I was flipping through Suze Orman's book, The Money Book for the Young Fabulous & Broke, the other day, and I came across that quote.
I think it's so important for people to go eyes-wide-open into marriage. Even though movies usually end with the wedding and the implication that everyone lives happily ever after, real life keeps on truckin'.
Unfortunately, marriage alone doesn't really solve problems. All the problems that were there before you got married are still going to be there when you say "I do" (or "Hell yes!" or whatever it is you're going to say in your ceremony to seal the deal).
It's easy to get distracted by things like flowers-shoes-dresses-centerpieces-cakes--oh my! For many people, those things are fun and light and airy.
It's harder to think through the really hard stuff of marriage, like, "What will it be like when we merge our money? How will we do it? What are the potential pitfalls? What do we need to proactively do to make it work?"
A simple answer to a complicated questions is: talk, talk, talk. As a couple, it's important to sit down together and figure out how it's going to work.
One question to start with is: "What kind of financial person am I? What kind of financial person are you? How will our two [potentially] different styles work together?"
If you think about a spectrum of personal financial management from saver <----> spender, most of us fall at different places. I am definitely on the saver side (I pay my credit cards off in full every month, and I try to temper my consumeristic urges and impulses by reminding myself of my bigger, long-term financial goals). But I am not all the way to the left. I don't save as much money as people with more miserly tendencies. I eat out at least three times a week, and I spend money on things like movie and concert tickets, as well as more expensive things like weekend trips.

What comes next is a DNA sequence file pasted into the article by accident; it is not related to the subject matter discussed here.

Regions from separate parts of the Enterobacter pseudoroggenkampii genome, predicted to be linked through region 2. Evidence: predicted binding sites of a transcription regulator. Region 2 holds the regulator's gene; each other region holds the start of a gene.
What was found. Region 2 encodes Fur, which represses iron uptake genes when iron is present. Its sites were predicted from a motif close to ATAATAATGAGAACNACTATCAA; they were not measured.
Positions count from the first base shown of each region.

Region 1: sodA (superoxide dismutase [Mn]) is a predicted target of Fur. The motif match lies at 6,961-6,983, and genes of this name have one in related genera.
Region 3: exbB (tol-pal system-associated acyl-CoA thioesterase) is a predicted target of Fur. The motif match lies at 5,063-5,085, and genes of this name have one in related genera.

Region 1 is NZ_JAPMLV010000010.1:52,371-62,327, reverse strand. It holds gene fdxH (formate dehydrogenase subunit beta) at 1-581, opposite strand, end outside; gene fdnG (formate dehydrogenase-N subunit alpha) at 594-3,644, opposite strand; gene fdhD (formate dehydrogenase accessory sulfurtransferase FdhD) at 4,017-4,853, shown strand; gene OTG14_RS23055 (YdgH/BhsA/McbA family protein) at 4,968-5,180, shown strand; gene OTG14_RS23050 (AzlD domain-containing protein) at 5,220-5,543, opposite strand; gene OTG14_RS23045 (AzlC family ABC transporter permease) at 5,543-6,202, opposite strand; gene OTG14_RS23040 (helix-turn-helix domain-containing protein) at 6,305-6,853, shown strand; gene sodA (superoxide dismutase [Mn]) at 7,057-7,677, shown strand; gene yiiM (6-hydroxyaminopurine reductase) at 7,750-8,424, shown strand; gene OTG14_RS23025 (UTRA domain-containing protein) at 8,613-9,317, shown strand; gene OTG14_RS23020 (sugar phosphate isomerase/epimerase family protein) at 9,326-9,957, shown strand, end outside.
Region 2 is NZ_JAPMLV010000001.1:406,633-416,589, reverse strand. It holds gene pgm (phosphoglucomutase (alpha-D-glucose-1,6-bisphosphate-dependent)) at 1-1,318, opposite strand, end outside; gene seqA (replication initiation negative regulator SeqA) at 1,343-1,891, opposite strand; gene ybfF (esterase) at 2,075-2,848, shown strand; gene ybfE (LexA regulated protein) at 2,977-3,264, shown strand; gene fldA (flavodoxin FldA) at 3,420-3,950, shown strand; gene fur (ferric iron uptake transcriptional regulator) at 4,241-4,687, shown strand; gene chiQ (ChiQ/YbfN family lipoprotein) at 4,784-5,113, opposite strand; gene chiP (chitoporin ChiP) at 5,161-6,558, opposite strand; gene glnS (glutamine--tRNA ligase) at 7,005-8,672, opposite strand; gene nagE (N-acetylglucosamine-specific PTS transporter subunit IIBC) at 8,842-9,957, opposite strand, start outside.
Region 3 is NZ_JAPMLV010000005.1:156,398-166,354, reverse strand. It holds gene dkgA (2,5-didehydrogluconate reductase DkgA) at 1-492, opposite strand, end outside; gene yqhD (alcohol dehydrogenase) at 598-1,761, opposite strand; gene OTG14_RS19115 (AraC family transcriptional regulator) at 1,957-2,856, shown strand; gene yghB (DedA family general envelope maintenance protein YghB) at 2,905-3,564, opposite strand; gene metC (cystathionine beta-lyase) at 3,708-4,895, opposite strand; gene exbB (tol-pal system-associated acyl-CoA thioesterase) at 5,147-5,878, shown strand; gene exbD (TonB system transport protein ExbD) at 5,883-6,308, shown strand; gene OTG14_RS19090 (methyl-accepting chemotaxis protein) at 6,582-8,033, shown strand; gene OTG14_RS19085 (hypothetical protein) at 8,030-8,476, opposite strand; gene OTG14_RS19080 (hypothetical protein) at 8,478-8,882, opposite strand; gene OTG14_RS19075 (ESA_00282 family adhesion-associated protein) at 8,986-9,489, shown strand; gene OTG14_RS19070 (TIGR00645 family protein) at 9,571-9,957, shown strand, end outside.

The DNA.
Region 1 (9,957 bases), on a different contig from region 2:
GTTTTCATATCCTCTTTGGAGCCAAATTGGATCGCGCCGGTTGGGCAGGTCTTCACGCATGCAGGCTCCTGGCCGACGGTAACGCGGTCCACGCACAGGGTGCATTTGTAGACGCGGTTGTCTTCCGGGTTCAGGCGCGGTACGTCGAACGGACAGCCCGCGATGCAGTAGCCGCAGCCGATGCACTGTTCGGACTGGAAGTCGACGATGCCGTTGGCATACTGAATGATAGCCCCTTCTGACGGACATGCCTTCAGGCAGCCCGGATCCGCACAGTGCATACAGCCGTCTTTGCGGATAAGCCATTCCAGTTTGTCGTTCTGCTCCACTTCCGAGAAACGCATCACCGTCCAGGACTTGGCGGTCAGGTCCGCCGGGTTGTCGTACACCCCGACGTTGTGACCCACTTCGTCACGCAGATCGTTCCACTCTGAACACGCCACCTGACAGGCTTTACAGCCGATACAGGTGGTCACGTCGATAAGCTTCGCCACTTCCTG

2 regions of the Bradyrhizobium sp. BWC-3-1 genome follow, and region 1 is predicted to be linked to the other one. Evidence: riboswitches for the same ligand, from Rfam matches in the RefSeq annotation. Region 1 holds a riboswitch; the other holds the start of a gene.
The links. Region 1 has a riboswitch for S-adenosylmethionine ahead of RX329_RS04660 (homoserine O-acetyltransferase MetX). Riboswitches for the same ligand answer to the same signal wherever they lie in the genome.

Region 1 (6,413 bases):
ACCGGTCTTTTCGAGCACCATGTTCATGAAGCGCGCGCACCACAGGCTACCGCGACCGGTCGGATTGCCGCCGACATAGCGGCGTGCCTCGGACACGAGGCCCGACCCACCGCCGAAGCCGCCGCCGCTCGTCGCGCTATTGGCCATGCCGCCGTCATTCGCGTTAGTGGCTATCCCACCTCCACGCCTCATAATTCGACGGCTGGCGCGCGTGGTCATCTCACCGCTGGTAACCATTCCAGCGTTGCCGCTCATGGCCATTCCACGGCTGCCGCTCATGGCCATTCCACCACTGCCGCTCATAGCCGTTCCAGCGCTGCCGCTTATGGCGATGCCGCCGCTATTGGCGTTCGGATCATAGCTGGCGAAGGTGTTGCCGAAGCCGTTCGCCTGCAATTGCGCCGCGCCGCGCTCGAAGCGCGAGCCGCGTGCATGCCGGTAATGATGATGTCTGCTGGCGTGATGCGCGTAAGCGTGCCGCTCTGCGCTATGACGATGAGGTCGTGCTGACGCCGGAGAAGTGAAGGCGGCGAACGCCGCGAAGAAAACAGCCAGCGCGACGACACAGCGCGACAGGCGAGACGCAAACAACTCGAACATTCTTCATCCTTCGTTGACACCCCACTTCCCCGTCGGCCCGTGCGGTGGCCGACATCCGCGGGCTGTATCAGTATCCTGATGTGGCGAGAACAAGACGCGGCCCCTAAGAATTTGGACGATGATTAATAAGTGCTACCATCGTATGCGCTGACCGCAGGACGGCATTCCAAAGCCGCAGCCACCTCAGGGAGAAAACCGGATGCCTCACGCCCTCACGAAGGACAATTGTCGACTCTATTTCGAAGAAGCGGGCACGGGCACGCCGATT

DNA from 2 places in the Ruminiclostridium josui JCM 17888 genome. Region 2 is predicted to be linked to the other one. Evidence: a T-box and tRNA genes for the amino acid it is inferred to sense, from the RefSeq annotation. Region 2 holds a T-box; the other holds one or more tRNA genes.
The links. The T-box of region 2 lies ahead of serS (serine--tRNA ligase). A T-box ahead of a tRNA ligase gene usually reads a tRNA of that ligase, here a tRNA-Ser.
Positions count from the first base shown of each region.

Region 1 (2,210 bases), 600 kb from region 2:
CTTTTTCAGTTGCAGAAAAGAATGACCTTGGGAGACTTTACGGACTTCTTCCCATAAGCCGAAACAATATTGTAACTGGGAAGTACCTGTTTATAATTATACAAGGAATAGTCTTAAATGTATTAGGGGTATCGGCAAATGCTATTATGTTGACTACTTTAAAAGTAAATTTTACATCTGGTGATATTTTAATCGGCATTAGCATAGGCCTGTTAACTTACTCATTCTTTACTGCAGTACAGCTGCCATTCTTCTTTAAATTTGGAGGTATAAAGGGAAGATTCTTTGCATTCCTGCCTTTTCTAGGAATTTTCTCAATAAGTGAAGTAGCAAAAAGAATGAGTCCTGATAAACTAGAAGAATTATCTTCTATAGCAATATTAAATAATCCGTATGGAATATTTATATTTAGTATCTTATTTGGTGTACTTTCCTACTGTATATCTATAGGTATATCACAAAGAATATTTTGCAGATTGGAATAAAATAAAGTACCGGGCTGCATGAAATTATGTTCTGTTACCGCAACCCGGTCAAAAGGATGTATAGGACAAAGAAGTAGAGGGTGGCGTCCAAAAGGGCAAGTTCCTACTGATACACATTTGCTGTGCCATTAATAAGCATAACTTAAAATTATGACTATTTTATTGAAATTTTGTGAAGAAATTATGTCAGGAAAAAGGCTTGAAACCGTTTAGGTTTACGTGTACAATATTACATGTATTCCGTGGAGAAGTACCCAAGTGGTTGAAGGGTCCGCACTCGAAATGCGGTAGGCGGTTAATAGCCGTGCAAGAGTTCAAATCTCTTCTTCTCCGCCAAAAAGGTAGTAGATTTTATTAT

Matt is also on the saver side, although we're not at the exact same point on the spectrum. I would classify us as a saver-saver couple.
Here are the other combinations:
Saver-Spender: These couples can balance each other out: "Let's save for our future child's education!" versus "Let's seize the moment and enjoy life!" They can also get into a lot of arguments about how to spend money. Potentially, the saver can feel bitter that s/he has to be the responsible one all the time. Oftentimes, a saver will work hard to pay off debt, while a spender is comfortable accumulating more debt. To make this relationship work, both parties have to figure out a system that works for them. One idea might include a personal allowance every month that each person is allowed to spend as they please. Beyond that, everything else has to get decided jointly. In this relationship, it's particularly important to set joint financial goals, so the spender is more invested in tempering his/her spending habits as necessary.
One of my engaged friends is in this situation right now. Her fiance has a significant amount of debt (for various reasons), and they're working together to figure out a way to work down the debt and live in a way that will prevent new debt from accumulating. It's difficult work, but it can be done.
Spender-Spender: This couple is probably the life of the party! Unfortunately, financial fun is usually a short-term experience and not a long-term one. If your income is significantly larger than your expenditures, it's less of a problem (unless there's an emergency and you don't have an emergency fund). However, it's often true that people spend whatever money they have to spend, so spenders can easily find themselves with credit card debt. Credit card debt is the worst, since you actually end up spending more money for your money. Couples in this situation have to figure out what their goals are and put systems in place that help them reach their goals, despite their spending tendencies (think automatic bank transfers so your money goes directly from your paycheck to various saving accounts).
I don't mean to oversimplify the situation by boxing couples into one of three categories. The nuances look different from couple to couple, depending on where each person is on the spectrum. Introspection is key in this situation.
Matt and I joined our finances fairly soon after our engagement. We used that period as a trial run. We put systems in place that would make the transition smoother.
Now that we're married, we're still refining the system and figuring out what works (yes, by talking, talking, talking).